"Acyclovir Impurity B" is the name for guanine used by a handful of websites. Googling the term shows this.

https://www.trc-canada.com/product-detail/?G836000 which seems to confirm that that "acyclovir impurity B" really is another name for guanine, albeit very rarely used.

https://acanthusresearch.com/synonyms/2-amino-19-dihydro-6h-purin-6-one/ is another website that does this.

There's nothing to indicate that guanine is ever referred by this name in Wikipedia.The closest I could find in Wikipedia by Googling "acyclovir impurity B" was this page: https://en.wikipedia.org/wiki/Aciclovir which contains "The aciclovir metabolite 9-Carboxymethoxymethylguanine (9-CMMG) has been shown to play a role in neurological adverse events, particularly in older people and those with reduced renal function.[34][35][36]" which contains the string "guanine".

It looks like many to all sites using the term "acyclovir impurity B" are selling it.

  • 1
    $\begingroup$ This paper says it is the main impurity found in samples of the drug acyclovir. When you test for impurities, you need standards to identify and quantify compounds present in the sample. For shopper's convenience, you might want to mention the drug that is undergoing quality control. In all other contexts, this might not be relevant. $\endgroup$
    – Karsten Mod
    Dec 19, 2022 at 22:09
  • 3
    $\begingroup$ You have a question, and it seems like you did some research. I would not close this as off-topic on the main site, but I can't speak for the other thousand or so folks with closing vote privileges. I would post it if I were interested in the answer. $\endgroup$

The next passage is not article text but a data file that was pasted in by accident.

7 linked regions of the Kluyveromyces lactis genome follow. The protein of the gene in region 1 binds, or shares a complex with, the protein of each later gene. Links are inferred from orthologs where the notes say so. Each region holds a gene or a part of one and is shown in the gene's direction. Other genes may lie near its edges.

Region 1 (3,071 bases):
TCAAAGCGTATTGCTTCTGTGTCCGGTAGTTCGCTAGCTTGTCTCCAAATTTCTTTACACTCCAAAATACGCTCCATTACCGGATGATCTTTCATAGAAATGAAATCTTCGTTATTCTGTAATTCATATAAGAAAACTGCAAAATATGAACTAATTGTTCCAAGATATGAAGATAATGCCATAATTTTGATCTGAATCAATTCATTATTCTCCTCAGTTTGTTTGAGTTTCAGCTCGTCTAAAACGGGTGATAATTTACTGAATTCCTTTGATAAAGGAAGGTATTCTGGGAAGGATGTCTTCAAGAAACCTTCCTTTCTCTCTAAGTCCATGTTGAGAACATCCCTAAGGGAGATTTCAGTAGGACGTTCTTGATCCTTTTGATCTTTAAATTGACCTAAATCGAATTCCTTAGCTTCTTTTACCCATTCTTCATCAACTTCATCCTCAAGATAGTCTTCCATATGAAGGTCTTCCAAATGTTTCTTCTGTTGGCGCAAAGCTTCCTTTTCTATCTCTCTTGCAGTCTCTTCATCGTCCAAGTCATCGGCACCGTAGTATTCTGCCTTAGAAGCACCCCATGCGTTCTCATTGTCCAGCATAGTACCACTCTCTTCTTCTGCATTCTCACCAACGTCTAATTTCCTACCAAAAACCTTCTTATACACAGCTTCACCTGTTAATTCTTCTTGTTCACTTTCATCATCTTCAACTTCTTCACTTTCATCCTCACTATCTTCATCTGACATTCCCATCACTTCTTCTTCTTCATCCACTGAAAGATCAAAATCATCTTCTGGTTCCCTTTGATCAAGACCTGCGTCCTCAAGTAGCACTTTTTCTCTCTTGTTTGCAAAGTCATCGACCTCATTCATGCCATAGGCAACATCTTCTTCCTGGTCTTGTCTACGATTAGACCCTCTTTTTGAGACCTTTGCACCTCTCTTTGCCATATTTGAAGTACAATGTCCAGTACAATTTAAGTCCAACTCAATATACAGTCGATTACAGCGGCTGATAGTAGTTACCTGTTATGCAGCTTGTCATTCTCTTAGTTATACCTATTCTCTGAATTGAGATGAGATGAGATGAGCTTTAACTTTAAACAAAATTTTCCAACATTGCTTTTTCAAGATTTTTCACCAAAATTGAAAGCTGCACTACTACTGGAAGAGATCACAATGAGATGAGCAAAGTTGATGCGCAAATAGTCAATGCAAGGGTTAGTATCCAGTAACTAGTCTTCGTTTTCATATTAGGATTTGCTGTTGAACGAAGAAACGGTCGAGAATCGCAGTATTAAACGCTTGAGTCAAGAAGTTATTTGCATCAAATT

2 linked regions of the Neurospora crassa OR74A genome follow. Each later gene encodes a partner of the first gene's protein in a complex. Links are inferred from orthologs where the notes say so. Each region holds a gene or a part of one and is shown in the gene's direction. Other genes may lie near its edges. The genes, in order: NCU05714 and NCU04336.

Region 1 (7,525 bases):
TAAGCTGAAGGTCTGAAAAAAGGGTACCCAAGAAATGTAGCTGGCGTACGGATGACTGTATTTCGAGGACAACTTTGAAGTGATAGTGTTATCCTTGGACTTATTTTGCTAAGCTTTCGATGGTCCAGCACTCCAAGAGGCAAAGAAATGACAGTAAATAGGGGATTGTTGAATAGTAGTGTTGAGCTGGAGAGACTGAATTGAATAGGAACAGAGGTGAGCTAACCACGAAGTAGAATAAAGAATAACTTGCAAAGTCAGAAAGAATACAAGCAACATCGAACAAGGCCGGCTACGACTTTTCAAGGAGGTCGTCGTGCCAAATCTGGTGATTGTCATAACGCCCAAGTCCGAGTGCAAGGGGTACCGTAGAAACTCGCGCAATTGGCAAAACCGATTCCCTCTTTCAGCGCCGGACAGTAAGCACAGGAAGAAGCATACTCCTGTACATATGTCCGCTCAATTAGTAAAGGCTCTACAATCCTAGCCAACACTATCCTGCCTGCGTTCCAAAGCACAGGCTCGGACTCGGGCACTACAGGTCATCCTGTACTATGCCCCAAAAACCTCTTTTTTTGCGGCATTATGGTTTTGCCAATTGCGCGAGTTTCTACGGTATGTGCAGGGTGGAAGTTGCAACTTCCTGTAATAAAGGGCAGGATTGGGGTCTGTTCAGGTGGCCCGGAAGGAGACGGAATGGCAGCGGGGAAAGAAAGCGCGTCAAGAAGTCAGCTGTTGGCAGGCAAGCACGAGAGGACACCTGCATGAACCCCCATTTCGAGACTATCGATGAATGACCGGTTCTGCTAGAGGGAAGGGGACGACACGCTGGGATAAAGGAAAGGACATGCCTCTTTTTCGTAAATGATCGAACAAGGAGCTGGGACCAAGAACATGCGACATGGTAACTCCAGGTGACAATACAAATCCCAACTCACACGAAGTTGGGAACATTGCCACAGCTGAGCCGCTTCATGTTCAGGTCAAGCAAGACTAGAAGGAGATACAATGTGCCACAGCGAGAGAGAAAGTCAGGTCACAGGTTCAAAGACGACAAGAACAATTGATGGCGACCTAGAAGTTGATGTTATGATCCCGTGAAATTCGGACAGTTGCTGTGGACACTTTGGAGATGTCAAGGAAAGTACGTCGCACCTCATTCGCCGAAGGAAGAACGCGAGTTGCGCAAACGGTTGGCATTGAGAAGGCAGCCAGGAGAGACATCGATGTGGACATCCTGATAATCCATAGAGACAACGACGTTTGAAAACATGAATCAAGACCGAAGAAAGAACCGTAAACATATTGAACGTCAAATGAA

– Karsten Mod
    Dec 19, 2022 at 22:12
  • 2
    $\begingroup$ I also think that the question should be on topic. I don't think it'll do bad either. I recommend giving it a try. $\endgroup$ Dec 19, 2022 at 23:57
  • $\begingroup$ Yes, such questions are allowed. See: chemistry.stackexchange.com/questions/62590/… where OP challenged the drug name vs brand name $\endgroup$ Dec 20, 2022 at 4:00
  • $\begingroup$ It's definitely chemistry (so on topic) but I am not sure you might not be looking at this backwards so I'm a bit curious to know more about your reasoning. The structure of acyclovir includes a guanine moiety. Even if guanine is not a starting compound it might be generated as "acyclovir impurity B" during synthesis. $\endgroup$
    – Buck Thorn Mod
    Dec 20, 2022 at 15:51
  • $\begingroup$ It is interesting that the synonym "acyclovir impurity B" should be provided on sites selling guanine. I would think that if someone is interested in guanine it might catch their eye as they might not be familiar with this application of guanine as part of the guanosine analog acyclovir. But anyone studying acyclovir would probably be very familiar with guanine. $\endgroup$
    – Buck Thorn Mod
    Dec 20, 2022 at 15:56


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